Stormy Daniels Sues Trump Alleging He Never Signed ‘Hush Agreement’

LAS VEGAS, NV - JANUARY 27:  Adult film actress/director Stormy Daniels attends the 2018 Adult Video News Awards at the Hard Rock Hotel & Casino on January 27, 2018 in Las Vegas, Nevada.  (Photo by Gabe Ginsberg/Getty Images)
Gabe Ginsberg/Getty Images North America

Porn actress Stephanie Clifford, who uses the stage name Stormy Daniels, on Tuesday sued President Donald Trump, alleging that he never signed a non-disclosure agreement that prohibited Clifford from publicly discussing her alleged intimate relationship with Trump.

In the complaint, Clifford claims that the agreement is null because Trump never signed it. Clifford’s lawyer attached the “hush agreement” to the complaint. It names the LLC set up to pay Clifford, and refers to Clifford as “Peggy Peterson,” and Trump as “David Dennison,” per Clifford.

As has been previously reported by the Wall Street Journal, Clifford claims in the complaint that Trump’s longtime personal attorney Michael Cohen prepared the agreement and set up an LLC to pay Clifford $130,000 in exchange for her silence in October 2016. Cohen then admitted┬áthat he made the payment and claimed he made it out of his own pocket. Additional reporting from the Journal indicates that Cohen was expecting reimbursement from Trump for the payment to Clifford but never received it.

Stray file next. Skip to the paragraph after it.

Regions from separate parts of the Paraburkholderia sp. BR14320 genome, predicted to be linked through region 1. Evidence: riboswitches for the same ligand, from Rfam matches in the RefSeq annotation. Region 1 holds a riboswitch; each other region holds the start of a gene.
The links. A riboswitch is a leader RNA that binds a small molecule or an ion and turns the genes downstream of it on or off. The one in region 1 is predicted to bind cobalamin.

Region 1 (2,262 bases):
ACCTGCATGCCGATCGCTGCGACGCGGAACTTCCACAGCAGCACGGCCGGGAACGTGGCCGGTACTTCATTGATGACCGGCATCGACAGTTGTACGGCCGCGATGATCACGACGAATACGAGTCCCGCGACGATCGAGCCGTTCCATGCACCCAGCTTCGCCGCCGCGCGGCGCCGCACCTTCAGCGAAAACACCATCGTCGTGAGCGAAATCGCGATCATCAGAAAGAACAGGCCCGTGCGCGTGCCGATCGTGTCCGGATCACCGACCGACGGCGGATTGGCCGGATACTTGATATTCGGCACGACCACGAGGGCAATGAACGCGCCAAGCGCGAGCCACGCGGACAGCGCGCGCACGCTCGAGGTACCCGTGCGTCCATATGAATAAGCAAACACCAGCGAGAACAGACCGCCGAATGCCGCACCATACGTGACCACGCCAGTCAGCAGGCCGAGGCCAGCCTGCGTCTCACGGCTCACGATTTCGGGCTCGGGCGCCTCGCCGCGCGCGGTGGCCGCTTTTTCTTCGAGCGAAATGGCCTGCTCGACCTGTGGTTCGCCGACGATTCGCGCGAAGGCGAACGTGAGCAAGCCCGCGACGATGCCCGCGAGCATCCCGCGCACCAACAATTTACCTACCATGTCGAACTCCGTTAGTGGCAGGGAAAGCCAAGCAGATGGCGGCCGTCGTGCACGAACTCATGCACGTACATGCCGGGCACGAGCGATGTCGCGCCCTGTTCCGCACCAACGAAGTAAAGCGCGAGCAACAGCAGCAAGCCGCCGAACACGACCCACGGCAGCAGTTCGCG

Clifford also claimed last month that she was free to discuss her alleged relationship with Trump because Cohen invalidated the agreement by acknowledging his payment to her, and she repeats this in the complaint.

Amid reports that Cohen paid hush money to Clifford, she released a statement at the end of January denying any relationship with Trump, only to later cast doubt on that denial. In the complaint filed on Tuesday, Clifford claims that Cohen used “intimidation and coercive tactics” to “force” her to sign the statement denying any intimate relationship with Trump.

Clifford also claims in the complaint that at the end of February, Cohen “initiated a bogus arbitration proceeding” against Clifford that was hidden from public view.

In the lawsuit, Clifford asks the court to declare that the agreement “invalid, unenforceable, and/or void,” freeing Clifford from the obligations laid out in the agreement.

The non-disclosure agreement attached by Clifford notes that she had “certain still images and/or text messages which were authored by or relate to” Dennison, the alleged stand-in name for Trump, and that she threatened to sell or make public certain images or information about Dennison without his consent. The agreement transfers Daniels’ rights to the information to Dennison and keeps her from disclosing any information about him or his sexual partners. The copies of the agreement included by Clifford shows a space for Dennison to sign but includes no signature.

In the lawsuit, Clifford claims that she began an intimate relationship with Trump in 2006 and that she met him at least once at the Beverly Hills Hotel, which lines up with her 2011 interview with In Touch magazine. Clifford also confirms in the complaint that she tried to publicize her relationship with Trump after the release of the “Access Hollywood” tape, which prompted Cohen to draw up a non-disclosure agreement.


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